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"Raw, tainted shellfish" (mainly oysters) in Florida

c oliver Oct 11, 2013 11:48 AM

http://www.huffingtonpost.com/2013/10...

Just saw this article. Ten people have died.

  1. EricMM Oct 12, 2013 07:23 AM

    I never eat raw oysters that have originated from any place south of the Chesapeake. However, Vibrio can also occur in Northern waters. This summer I was on chemo, and at one point was seriously immunocompromised with a very low WBC count. (Fortunately I stayed healthy.) I asked my son, a Dr in the Boston area, if I could safely eat raw shellfish. He told me to avoid them- it would be a shame for me to survive cancer only to die of Vibrio. To illustrate, he told me of a patient he knew of in Boston who had recently died of Vibrio, from eating regional oysters. So it can happen here. But the chances are just so much greater in warmer southern waters. FWIW, I'm off chemo and my bloodwork is excellent, and I'm off to Boston today, where I'll eat raw oysters with my son!

    2 Replies
    1. re: EricMM
      Veggo Oct 12, 2013 07:25 AM

      Excellent - hoist a few Wellfleets!

      1. re: EricMM
        c oliver Oct 12, 2013 08:16 AM

        Thanks for sharing your story. And continued great health. Enjoy those oysters!

      2. Veggo Oct 11, 2013 03:24 PM

        Those bacteria can get you whether you are swimming or dining. Damn. As a survivor of bacterial meningitis, I find this is creepy stuff and I am learning more about it here. The risk is low but should not be ignored. I must have a guardian angel for as many as I have eaten without a problem.

        1. c oliver Oct 11, 2013 03:08 PM

          Here's an abstract from a paper a few years ago.

          http://www.ncbi.nlm.nih.gov/pubmed/84...

          1. c oliver Oct 11, 2013 03:02 PM

            Now that I think about it, is this bacterium, vibrio, the one that delucacheesemonger warns about? I remember there was something he won't eat in summer. And it's not just Florida waters but all the warm gulf waters.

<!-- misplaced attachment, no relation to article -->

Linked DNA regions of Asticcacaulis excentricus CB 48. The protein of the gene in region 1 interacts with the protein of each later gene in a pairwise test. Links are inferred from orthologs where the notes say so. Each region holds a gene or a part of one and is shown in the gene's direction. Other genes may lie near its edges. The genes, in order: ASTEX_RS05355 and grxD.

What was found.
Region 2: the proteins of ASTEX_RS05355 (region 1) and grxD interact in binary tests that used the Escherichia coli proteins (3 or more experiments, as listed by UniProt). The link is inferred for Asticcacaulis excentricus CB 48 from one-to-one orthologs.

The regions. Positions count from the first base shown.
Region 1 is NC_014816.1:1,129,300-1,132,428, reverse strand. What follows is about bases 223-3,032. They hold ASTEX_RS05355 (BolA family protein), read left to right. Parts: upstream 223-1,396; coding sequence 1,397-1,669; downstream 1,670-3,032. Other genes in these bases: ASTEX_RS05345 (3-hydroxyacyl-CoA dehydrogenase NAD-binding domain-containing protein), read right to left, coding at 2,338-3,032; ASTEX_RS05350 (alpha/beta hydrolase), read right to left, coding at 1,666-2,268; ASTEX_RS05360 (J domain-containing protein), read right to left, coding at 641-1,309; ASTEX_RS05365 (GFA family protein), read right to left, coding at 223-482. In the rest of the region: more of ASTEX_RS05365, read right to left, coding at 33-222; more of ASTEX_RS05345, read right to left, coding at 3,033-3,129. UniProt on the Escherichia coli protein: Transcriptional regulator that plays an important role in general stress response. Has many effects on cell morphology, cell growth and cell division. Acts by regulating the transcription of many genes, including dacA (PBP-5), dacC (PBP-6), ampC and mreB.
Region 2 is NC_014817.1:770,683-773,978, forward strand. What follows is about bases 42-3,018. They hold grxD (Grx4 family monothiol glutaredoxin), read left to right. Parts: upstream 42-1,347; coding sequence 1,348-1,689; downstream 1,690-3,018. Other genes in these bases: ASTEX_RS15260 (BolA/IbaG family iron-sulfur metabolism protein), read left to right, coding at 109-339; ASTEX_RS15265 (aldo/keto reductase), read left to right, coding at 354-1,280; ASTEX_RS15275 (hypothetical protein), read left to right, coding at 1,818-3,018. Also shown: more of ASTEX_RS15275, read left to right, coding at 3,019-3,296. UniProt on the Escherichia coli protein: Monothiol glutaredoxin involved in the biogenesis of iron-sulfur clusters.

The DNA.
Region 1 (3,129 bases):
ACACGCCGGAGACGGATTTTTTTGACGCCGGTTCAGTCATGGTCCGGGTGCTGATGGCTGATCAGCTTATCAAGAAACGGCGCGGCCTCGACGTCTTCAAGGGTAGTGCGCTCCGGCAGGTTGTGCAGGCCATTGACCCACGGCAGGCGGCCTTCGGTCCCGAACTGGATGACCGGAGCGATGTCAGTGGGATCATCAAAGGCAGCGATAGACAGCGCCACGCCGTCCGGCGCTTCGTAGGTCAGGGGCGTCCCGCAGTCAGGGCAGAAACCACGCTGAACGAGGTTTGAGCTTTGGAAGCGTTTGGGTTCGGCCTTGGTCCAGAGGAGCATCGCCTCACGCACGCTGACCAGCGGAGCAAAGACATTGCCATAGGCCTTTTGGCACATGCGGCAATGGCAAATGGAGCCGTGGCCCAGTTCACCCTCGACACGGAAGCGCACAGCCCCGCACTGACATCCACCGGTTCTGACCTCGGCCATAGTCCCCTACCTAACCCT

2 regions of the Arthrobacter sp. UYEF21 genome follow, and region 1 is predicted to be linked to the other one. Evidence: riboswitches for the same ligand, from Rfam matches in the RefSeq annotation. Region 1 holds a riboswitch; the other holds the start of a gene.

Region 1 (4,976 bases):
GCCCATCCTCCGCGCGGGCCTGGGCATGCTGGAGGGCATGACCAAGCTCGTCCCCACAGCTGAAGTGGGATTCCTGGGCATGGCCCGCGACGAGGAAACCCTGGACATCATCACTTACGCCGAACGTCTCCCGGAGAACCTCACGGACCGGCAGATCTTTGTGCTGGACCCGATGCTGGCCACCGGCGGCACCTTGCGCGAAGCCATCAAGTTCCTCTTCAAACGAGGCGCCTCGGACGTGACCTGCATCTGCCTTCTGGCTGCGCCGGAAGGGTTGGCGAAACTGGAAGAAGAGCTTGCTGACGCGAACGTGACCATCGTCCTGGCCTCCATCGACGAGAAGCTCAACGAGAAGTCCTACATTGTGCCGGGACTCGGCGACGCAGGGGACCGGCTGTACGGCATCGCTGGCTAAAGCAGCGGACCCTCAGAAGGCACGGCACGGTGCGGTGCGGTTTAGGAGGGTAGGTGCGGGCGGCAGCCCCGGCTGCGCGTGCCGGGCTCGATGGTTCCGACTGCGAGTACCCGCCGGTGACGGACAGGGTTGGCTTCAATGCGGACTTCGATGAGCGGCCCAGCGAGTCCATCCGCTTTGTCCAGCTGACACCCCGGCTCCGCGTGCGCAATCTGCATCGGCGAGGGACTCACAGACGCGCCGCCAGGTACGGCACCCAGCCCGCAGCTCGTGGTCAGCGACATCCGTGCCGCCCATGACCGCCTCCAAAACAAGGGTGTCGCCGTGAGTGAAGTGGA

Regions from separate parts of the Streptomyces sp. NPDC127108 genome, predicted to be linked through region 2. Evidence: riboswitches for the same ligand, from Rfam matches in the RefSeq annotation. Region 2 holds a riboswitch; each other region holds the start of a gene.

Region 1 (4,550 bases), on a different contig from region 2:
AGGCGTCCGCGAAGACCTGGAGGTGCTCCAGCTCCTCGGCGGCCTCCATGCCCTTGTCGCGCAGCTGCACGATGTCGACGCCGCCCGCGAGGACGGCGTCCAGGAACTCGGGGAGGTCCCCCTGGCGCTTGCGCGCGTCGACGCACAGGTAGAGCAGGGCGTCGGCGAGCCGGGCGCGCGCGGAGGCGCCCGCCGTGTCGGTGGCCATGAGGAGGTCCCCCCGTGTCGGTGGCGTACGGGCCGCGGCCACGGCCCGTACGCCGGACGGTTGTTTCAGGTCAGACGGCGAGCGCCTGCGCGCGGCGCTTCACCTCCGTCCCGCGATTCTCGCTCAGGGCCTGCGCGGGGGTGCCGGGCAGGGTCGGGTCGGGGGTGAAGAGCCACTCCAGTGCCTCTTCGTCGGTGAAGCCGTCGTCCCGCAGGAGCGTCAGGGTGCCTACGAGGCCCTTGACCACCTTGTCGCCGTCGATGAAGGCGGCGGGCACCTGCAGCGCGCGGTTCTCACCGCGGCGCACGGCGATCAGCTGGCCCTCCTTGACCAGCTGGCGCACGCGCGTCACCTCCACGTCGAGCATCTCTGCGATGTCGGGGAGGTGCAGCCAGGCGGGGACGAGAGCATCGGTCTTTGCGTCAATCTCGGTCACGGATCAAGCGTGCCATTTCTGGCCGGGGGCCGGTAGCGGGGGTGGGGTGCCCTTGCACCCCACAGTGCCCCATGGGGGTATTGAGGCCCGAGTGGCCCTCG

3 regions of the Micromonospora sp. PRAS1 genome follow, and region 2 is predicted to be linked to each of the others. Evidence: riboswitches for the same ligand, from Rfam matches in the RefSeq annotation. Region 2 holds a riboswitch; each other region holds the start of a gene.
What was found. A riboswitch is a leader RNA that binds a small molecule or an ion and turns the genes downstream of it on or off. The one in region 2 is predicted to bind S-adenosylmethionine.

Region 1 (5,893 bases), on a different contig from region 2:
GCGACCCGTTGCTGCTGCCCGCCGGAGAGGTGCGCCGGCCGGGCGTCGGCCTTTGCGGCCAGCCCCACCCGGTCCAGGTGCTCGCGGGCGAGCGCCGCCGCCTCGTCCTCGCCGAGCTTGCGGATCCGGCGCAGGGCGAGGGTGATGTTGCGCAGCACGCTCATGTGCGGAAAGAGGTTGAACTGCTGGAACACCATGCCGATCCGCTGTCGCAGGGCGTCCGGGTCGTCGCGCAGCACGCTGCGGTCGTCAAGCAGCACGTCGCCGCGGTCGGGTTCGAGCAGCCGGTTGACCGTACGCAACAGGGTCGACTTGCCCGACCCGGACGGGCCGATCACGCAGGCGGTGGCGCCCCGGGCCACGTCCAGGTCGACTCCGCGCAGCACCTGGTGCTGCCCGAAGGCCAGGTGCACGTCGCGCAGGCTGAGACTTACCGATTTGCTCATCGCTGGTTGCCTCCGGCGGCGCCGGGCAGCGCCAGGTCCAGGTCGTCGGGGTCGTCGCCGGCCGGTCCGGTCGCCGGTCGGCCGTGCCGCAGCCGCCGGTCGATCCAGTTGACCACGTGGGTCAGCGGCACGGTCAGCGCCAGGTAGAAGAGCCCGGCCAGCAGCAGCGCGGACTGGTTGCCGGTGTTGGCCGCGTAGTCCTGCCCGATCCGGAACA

1. Veggo Oct 11, 2013 02:17 PM

              Oysters CAN be a source of the toxic bacteria but we don't HAVE any Florida oysters. The Florida oyster industry is defunct as a consequence of the man-made destruction of the Apalachicola oyster habitat, which historically supplied 10% of the US demand.
              None of the human casualties from the bacterial infections that I have read about were a result of tainted shellfish, all were related to bacteria entering open wounds or nasal passages of those swimming or wading in warm fresh, brackish, or salt water. Still scary as not all had weakened immune systems.
              Florida Gulf area raw bars have been sourcing oysters from Alabama, Louisiana and Texas.

              1. i
                INDIANRIVERFL Oct 11, 2013 01:42 PM

                This is a pretty normal rate. Nothing new here. This is in the normal news cycle when somebody out of state finds out that there are things in the subtropics that want to eat them.

                While this has always been present, we are looking for the return of malaria and dengue fever due to warming trends. Yellow fever may also return, but it still responds to medication.

                And since the article states that people with compromised immune systems are most at risk, Darwin wins again.

                1. j
                  janniecooks Oct 11, 2013 01:34 PM

                  Living in Florida near the Indian River Lagoon makes me leery of eating any raw shellfish from our waters. Not only is it wise to avoid eating fish from our inland waters it seems it is not safe to enter the waters. Nonetheless, I missed where in the article it states that fatalities were from ingesting shellfish. The one fatality discussed in the article was a man who was infected through a wound on his leg or foot. I went to the CDC site listed as a reference at the bottom of the article, and that site only provides general information about the bacterium, how to avoid it, etc. and not specific incidences of infection. I don't see that the article is the indictment of the Florida shellfish industry implied by the headline.

                  1 Reply
                  1. re: janniecooks
                    y
                    youareabunny Oct 12, 2013 02:13 AM

                    "State health officials say there are two ways to contract the disease: by eating raw, tainted shellfish — usually oysters — or when an open wound comes in contact with bacteria in warm seawater."

                    Just the possibility of it.

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